At my old house in Seattle, my roommates and I decided to make some house rules to help us build community and live intentionally. At first, these were straight-forward, kind of silly things. No Facebook. No internet at home (easy, because we didn’t have internet). No drunk texting/emailing exes (we had elaborate rationale about how calling was fine, just not the passive-ness and permanent-ness of texting). Eat a lot of beans. Okay, this might not have been an actual rule, but it was a fundamental principle the house was built on.
Needless to say, we had a good time with it. Breaking a rule meant a dollar in the jar, to be spent at some future date on something fun for the house. We gradually acquired more and more rules, but eventually started to realize that while these highly-specific stipulations were fun and good for building community, they weren’t helping us to do better or live more fully (except No Internet at Home – that rule was the best!). Instead, we decided to set positive intentions for how we ought to live our lives.
Experience New Things
Well, this seems obvious. Except that a lot of the time it’s not. Often when we’re deep in our routine, we need special impetus to go out and experience something new. Whether it’s an art walk, a basketball game, joining a kickball team (this is a popular thing in the Northwest), or just going for a walk in a new neighborhood, we need to keep it fresh. One of the major advantages of living in a city is that there are more new things to do than can be done in a lifetime. Not to mention getting out of the city, which is wonderful. But even in a smaller place, there is always new experience to be had. This goes hand-in-hand with always learning and generally being a curious, creative person.
Meet New People
Along the lines on experiencing new things, we can always be meeting new people. We don’t have to become best friends with everyone we meet, but we need to keep putting ourselves out there and seeing what kinds of connections arise. As we grow and change, we often find that some of the friendships and connections we’ve had have become stale. Sometimes, this is the perfect opportunity to reconnect and reinvigorate those relationships. Other times, we need to recognize that we can’t be friends with everybody all the time, and that people drift apart. This is a natural part of the mobile society we live in. Slowly, we may find our tribe of people who support and inspire us. Even then, that tribe may evolve and shift as we continue to grow and explore.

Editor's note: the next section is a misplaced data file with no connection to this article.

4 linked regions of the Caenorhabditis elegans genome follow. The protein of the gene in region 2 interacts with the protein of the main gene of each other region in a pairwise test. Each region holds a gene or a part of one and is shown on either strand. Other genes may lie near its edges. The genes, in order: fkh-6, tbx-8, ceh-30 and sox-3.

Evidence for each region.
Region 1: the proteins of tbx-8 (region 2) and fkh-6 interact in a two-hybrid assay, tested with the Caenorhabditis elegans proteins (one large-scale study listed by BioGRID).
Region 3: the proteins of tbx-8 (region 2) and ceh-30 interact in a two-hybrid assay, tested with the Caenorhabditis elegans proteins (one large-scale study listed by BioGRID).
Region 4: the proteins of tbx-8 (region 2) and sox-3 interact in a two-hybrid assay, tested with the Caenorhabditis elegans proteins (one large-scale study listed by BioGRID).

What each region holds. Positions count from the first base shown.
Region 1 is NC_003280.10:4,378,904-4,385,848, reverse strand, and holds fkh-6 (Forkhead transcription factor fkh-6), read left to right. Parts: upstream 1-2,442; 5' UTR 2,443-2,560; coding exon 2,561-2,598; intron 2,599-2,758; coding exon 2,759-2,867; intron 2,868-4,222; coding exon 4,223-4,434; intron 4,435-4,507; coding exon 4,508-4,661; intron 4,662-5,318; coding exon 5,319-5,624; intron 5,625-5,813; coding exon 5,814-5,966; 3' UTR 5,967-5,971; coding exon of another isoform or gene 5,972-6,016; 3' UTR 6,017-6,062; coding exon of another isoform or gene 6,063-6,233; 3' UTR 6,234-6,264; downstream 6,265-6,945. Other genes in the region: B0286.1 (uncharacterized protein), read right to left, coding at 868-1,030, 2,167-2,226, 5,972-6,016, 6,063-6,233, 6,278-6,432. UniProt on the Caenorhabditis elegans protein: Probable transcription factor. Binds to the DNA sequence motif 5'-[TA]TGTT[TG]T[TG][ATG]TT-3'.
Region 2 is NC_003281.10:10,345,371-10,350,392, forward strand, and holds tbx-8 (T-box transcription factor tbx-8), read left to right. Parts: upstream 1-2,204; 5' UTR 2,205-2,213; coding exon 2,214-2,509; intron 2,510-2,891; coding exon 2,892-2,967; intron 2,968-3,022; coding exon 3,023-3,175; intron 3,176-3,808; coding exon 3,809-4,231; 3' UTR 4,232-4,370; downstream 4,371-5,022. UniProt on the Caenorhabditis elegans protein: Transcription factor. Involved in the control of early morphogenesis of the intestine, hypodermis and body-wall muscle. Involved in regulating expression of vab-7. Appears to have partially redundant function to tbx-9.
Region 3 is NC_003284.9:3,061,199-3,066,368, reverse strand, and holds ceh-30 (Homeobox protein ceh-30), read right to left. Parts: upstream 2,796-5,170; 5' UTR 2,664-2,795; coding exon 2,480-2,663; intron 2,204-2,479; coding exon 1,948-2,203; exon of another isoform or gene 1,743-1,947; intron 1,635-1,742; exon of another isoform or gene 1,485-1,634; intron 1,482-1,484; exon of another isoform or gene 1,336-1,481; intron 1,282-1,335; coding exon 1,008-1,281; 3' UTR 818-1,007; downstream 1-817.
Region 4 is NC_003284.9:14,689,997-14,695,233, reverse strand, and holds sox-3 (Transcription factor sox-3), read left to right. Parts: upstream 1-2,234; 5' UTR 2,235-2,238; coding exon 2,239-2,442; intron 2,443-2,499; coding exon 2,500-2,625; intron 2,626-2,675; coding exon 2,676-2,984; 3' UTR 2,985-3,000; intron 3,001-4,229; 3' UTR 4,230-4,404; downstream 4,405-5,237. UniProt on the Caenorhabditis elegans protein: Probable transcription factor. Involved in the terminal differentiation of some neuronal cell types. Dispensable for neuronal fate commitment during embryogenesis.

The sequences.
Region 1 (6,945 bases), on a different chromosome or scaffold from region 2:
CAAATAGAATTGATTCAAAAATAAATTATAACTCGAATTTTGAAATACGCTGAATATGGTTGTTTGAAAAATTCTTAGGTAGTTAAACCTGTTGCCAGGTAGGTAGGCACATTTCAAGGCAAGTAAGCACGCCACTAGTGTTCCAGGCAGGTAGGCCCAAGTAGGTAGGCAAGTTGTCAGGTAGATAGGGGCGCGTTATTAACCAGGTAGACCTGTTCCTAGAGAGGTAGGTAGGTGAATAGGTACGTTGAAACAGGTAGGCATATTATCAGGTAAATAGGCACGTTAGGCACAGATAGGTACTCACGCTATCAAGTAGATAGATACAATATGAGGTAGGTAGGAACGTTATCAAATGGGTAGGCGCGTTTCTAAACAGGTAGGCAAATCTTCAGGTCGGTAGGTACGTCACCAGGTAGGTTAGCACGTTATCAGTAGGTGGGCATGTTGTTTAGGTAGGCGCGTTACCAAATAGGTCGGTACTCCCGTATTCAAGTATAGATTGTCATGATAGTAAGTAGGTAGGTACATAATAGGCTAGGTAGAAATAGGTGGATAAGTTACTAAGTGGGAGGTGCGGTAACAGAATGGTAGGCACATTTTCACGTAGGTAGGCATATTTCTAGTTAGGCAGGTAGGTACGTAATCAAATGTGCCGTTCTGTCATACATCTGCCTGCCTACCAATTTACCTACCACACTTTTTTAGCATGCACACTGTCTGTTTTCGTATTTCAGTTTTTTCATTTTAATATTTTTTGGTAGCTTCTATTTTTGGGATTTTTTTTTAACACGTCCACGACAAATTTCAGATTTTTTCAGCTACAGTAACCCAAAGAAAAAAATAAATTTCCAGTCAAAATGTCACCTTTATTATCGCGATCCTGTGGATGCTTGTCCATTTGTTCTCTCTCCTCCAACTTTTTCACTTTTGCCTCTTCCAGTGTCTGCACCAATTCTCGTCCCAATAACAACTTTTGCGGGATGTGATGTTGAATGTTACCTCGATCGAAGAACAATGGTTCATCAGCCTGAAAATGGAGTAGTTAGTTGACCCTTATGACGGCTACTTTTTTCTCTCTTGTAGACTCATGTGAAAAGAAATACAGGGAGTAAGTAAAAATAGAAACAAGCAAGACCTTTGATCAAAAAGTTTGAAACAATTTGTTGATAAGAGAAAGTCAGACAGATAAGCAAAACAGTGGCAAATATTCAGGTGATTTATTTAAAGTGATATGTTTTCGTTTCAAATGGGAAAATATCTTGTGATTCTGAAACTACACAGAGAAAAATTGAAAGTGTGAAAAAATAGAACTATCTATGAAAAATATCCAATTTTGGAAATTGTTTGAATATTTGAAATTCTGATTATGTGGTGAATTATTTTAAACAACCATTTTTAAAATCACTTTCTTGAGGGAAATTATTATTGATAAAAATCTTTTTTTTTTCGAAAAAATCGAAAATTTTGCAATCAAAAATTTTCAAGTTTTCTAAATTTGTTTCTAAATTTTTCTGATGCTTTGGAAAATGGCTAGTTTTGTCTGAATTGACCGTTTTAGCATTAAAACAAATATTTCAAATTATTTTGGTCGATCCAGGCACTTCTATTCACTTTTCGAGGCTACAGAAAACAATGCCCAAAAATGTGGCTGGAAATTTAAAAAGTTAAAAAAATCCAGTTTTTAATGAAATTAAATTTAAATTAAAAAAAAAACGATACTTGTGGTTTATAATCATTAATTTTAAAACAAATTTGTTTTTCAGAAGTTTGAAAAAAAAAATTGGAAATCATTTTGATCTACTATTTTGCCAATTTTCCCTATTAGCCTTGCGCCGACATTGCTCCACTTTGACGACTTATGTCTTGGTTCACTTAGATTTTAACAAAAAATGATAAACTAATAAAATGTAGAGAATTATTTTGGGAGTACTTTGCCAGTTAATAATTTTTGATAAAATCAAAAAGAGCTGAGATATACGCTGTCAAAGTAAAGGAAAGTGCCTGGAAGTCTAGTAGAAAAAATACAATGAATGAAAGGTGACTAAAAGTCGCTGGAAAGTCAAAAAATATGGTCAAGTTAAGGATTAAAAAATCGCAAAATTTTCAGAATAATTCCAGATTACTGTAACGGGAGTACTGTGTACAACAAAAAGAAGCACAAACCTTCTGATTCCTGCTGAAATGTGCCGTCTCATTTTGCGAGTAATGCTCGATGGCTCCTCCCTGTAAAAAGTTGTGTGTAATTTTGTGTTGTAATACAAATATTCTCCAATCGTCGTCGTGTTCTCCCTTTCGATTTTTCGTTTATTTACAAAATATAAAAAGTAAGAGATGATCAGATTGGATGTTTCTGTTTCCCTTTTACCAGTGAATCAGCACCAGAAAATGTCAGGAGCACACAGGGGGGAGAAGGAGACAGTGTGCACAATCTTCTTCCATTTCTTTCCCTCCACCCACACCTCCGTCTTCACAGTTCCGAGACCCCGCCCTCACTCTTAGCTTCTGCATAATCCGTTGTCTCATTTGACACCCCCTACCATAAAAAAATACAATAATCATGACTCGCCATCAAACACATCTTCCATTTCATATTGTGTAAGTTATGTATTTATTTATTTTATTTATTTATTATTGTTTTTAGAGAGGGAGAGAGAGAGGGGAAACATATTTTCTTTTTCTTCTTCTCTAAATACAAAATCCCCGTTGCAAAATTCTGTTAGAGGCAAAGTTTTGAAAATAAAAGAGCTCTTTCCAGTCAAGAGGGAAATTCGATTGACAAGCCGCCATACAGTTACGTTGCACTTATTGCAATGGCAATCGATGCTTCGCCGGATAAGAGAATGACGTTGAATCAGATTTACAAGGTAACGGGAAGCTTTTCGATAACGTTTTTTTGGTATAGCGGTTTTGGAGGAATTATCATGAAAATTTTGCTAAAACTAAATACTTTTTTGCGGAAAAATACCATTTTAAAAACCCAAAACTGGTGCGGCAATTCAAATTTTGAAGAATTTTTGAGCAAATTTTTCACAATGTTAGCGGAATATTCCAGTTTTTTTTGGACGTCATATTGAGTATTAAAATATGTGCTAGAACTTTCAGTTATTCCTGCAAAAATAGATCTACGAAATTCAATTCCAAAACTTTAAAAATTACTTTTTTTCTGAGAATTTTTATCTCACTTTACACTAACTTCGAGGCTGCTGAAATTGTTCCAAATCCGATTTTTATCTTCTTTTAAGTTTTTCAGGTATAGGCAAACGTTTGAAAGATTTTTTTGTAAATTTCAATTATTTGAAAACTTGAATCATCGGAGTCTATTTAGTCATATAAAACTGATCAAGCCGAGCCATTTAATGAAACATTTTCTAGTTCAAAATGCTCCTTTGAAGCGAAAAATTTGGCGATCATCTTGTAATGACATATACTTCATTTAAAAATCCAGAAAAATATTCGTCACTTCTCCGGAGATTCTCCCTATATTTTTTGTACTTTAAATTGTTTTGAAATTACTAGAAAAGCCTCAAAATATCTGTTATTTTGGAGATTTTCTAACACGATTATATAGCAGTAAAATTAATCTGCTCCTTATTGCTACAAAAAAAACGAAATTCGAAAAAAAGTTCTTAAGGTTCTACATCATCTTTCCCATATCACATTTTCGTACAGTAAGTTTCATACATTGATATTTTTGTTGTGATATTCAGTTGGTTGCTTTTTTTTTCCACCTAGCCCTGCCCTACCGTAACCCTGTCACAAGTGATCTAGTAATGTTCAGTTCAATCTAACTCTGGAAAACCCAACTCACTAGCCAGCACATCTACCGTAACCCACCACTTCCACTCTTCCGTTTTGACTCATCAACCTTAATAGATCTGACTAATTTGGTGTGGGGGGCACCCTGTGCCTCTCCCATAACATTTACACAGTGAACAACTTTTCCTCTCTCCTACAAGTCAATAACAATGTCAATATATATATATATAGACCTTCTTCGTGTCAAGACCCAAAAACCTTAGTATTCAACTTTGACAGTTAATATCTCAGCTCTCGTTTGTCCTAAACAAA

Winter in Seattle is dark. Portland, too, although not quite as much. It’s not freezing cold or blustery like the northeast or midwest. But it’s dark. Cool and wet. Getting out into the world can be a serious challenge to even the most optimistic person’s psyche. The other thing about Seattle is that it’s a city of neighborhoods, and while each one contains everything you’d ever need, there are whole parts of town you never go to. The geography of the city makes it tough to go from one to another. Hence our third rule: be mobile. Get out there and do it! Bike around! Get wet! Play sports! Visit people! Try new parts of town! We basically decided that it was not acceptable to decide to skip an event because of its location. This was one of the hardest rules to follow, but it paid off. As a transplant in a city, being mobile is the only way to get to know an area and meet people outside our immediate circle of friends.
Don’t Hold Back
Do you feel like you’re holding back? This could be in any sphere of life: in physicality, in love, in friendship, in work. There is often a nagging feeling of “I could have done more,” or “I could have been more committed, more present.” Don’t hold back! Just don’t do it. We need to put ourselves out there, be vulnerable, make mistakes. This is how we learn. This is how we build up experience and wisdom. Not by reading about it on the web. By actually going out and experiencing it, by giving ourselves completely to our endeavors. Also, it’s a great thing to yell down the stairs when your friend is walking out the door to go on a date.
Generosity is one of the most magical character traits. It is so wonderful to be around generous people. People who are generous with their time, money, and attention are the ones we like the most. The positivity generous people create comes back to reward them, too. Life is all about abundance and sharing, not scarcity or greed. Sharing whatever we can with people close to us (and people not so close to us, but in greater need) is one of the best feelings. We tried to make generosity a built-in practice in our house, usually by sharing food and making an effort to bring people together however our means would allow.
If generosity is the most magical outward-facing trait, gratitude is the most magical inward-facing trait. Developing a deep sense of gratitude fills us with love for life and appreciation for all the people around us, while diminishing any negativity that comes our way. We have so much to be grateful for. Just the fact that we are alive and here on this planet is astounding. That we live in an affluent and free country? Almost unbelievable. Not to mention a good education, our strong networks of friends and family, our clean drinking water, our relative peace and security. Practicing gratitude every day makes us fall in love with the world. It makes us want to give back, and to make it better for everyone else. It makes us calm, kind, and compassionate. It’s the best.
What are your house rules? What do you live by? What do you like to yell down the stairs to your friends to get them excited about life?